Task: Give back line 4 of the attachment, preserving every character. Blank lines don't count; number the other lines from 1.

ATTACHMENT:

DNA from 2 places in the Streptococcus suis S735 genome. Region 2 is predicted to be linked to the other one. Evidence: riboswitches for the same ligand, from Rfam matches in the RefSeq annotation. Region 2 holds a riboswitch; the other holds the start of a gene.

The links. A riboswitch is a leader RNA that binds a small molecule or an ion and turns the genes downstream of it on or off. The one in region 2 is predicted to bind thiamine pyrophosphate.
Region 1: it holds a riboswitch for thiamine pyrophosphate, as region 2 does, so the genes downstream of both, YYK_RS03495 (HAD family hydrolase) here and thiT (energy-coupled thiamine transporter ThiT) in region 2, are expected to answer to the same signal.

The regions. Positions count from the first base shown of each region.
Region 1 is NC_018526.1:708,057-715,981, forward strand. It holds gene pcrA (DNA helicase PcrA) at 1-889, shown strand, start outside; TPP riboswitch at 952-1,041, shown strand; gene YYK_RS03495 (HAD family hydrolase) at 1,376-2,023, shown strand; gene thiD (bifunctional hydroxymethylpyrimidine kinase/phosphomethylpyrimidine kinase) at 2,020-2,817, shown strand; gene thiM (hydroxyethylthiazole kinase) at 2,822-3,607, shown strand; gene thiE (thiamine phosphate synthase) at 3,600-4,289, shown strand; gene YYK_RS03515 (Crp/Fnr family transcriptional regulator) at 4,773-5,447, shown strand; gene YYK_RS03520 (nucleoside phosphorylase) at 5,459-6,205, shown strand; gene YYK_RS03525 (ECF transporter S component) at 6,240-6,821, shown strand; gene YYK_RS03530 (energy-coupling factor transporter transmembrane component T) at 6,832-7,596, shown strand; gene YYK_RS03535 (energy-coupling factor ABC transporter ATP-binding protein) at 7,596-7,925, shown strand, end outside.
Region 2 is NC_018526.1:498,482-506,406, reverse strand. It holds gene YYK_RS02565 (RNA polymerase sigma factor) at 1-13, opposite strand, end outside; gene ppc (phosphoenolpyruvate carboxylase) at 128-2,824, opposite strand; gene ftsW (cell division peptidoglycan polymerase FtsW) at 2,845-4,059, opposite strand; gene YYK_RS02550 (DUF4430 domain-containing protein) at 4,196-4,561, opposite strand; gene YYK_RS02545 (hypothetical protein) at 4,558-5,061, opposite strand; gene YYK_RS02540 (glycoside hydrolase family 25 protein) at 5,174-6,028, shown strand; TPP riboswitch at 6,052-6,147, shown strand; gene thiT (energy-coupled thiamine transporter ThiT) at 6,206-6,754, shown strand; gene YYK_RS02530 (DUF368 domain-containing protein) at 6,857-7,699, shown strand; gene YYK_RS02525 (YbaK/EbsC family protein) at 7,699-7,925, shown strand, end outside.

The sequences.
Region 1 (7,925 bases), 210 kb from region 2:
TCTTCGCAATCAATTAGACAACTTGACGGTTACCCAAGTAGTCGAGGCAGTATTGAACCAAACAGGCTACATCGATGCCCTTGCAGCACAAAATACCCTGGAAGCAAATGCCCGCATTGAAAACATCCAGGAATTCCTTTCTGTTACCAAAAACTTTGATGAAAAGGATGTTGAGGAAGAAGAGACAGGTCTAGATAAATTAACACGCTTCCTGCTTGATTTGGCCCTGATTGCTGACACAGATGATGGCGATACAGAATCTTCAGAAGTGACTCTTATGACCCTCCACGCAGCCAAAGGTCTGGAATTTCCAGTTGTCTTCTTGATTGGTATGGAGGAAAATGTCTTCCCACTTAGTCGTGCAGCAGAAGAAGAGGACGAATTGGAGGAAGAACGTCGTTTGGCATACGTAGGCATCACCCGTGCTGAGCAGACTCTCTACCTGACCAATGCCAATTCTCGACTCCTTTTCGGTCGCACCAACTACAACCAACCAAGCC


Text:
The regions. Positions count from the first base shown of each region.